Shrinking and expanding VHDX files is a common requirement, especially for data centers.
We discuss here how it’s done.
A lot of times IT admins use dynamically expanding disks to avoid having to grow and shrink VHD / VHDX files. In addition, prior to Windows Server 2012 R2, live expansion and resize of VHDX wasn’t possible; hence, virtual machines had to be shut down for maintenance. But doing all that is / was also a lot work, too.
Windows Server 2012 R2 comes partially to the rescue and permits live resizing of VHDX files without interruptions in service while the VMs are running, but there are limitations:
Only VHDX files can be shrunk and extended
The VHDX file has to be mounted to a virtual SCSI adapter. Since Hyper-V can’t boot from vSCSI it follows you can’t resize a VM’s system disk.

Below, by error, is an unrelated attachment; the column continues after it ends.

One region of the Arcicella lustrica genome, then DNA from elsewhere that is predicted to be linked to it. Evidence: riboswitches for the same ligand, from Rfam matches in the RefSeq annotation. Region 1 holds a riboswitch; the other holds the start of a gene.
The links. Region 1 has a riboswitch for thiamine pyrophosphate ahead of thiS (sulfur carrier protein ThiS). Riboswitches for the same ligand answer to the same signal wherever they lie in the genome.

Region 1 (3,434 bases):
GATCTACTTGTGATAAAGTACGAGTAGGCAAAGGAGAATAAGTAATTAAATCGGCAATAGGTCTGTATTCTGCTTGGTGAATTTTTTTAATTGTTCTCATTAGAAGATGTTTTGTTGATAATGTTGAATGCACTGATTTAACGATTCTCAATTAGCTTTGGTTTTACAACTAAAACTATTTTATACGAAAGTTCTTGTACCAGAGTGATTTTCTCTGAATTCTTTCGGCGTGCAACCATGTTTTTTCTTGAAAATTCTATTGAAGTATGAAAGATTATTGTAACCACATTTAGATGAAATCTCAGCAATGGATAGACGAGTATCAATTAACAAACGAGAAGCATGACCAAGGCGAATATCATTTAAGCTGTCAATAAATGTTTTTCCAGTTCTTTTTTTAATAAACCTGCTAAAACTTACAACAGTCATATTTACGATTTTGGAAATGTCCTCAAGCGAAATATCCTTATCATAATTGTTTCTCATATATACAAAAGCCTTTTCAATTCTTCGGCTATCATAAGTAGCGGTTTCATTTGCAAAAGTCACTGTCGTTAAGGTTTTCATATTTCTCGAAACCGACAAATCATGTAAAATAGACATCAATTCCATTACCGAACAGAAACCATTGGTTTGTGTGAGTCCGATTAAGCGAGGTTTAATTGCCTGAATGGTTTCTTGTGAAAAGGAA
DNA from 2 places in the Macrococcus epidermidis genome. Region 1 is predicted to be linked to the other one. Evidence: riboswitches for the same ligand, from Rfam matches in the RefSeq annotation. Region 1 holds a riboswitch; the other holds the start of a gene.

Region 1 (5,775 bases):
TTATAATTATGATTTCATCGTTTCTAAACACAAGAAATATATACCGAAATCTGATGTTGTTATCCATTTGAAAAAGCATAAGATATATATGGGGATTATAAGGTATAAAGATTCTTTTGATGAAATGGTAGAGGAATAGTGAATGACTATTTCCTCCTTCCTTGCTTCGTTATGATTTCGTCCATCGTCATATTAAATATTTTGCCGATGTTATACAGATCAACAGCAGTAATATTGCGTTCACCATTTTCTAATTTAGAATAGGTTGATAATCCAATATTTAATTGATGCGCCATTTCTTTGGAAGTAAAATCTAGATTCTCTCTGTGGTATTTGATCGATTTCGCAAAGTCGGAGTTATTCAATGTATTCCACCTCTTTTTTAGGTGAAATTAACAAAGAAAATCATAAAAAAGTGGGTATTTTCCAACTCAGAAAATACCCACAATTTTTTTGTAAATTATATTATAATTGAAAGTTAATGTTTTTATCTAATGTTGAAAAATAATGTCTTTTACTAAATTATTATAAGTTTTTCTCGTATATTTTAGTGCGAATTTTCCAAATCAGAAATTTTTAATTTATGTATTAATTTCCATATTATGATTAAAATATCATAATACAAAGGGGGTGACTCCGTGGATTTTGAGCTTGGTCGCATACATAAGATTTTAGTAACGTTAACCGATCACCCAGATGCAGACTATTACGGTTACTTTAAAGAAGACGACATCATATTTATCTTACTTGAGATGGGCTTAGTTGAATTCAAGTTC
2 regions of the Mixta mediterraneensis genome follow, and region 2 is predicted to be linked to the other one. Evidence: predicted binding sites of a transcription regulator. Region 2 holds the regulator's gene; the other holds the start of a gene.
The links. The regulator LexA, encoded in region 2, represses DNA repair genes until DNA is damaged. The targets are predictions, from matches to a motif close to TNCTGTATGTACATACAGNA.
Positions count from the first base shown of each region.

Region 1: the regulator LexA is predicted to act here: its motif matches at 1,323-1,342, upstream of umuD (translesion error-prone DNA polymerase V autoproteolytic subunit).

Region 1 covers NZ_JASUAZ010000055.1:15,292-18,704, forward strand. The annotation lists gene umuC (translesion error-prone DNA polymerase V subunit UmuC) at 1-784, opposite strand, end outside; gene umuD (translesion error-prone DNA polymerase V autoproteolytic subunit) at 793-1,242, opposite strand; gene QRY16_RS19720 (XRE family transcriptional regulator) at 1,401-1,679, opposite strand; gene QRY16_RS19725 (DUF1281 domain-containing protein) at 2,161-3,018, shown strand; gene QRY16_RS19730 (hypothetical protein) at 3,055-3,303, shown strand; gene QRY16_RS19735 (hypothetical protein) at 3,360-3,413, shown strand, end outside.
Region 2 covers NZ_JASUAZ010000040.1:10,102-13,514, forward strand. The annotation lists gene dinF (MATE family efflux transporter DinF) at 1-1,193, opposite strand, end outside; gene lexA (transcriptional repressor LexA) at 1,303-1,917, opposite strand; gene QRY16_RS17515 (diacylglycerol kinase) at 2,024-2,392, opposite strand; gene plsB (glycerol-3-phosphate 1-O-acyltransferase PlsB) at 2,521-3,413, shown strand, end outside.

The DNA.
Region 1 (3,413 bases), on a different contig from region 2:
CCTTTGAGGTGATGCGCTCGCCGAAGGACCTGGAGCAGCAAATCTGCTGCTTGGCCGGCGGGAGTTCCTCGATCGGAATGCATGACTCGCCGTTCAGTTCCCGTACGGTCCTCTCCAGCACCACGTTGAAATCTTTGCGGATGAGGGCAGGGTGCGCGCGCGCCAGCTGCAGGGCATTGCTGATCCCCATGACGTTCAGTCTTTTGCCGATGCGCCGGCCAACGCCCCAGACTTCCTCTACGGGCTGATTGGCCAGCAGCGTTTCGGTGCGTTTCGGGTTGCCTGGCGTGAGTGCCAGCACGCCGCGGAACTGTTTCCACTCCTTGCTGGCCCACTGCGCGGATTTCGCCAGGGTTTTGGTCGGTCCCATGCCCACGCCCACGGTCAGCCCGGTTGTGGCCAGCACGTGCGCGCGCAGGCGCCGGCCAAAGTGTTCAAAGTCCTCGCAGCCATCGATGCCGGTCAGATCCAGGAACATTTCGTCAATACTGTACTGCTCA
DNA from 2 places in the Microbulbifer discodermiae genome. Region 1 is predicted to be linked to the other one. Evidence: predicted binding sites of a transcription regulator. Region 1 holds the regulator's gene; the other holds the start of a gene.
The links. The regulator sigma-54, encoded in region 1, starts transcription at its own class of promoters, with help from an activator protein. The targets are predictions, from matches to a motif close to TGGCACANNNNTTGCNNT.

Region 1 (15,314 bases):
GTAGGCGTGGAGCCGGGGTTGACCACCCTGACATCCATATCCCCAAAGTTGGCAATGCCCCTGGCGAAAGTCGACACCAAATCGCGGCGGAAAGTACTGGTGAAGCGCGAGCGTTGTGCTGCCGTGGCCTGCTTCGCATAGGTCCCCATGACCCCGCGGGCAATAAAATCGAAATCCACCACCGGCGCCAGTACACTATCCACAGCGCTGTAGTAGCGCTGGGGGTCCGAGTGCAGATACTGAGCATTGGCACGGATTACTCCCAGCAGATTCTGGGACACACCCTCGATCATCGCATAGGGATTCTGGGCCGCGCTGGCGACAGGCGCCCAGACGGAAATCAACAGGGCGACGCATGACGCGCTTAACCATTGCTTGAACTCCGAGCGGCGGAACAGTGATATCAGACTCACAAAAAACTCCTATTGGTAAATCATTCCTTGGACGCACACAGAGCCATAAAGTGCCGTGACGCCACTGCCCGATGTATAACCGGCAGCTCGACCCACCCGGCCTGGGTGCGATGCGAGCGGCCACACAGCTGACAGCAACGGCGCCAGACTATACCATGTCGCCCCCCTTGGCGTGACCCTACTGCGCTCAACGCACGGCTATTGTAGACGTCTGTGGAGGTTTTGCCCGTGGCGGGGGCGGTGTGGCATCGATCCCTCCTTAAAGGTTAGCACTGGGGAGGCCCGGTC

Shared VHDX size cannot be changed, only stand-alone VHDX is supported.
Another thing to consider if you plan to shrink a VM disk is that there has to be free space at the end of the disk in terms of free partition space (unallocated disk space, not currently used by a partition). You can use Windows Disk Management to shrink a partition first if need be.
For Powershell fans out there, the command is resize-vhd and can be used to do the operation via a Powershell script.
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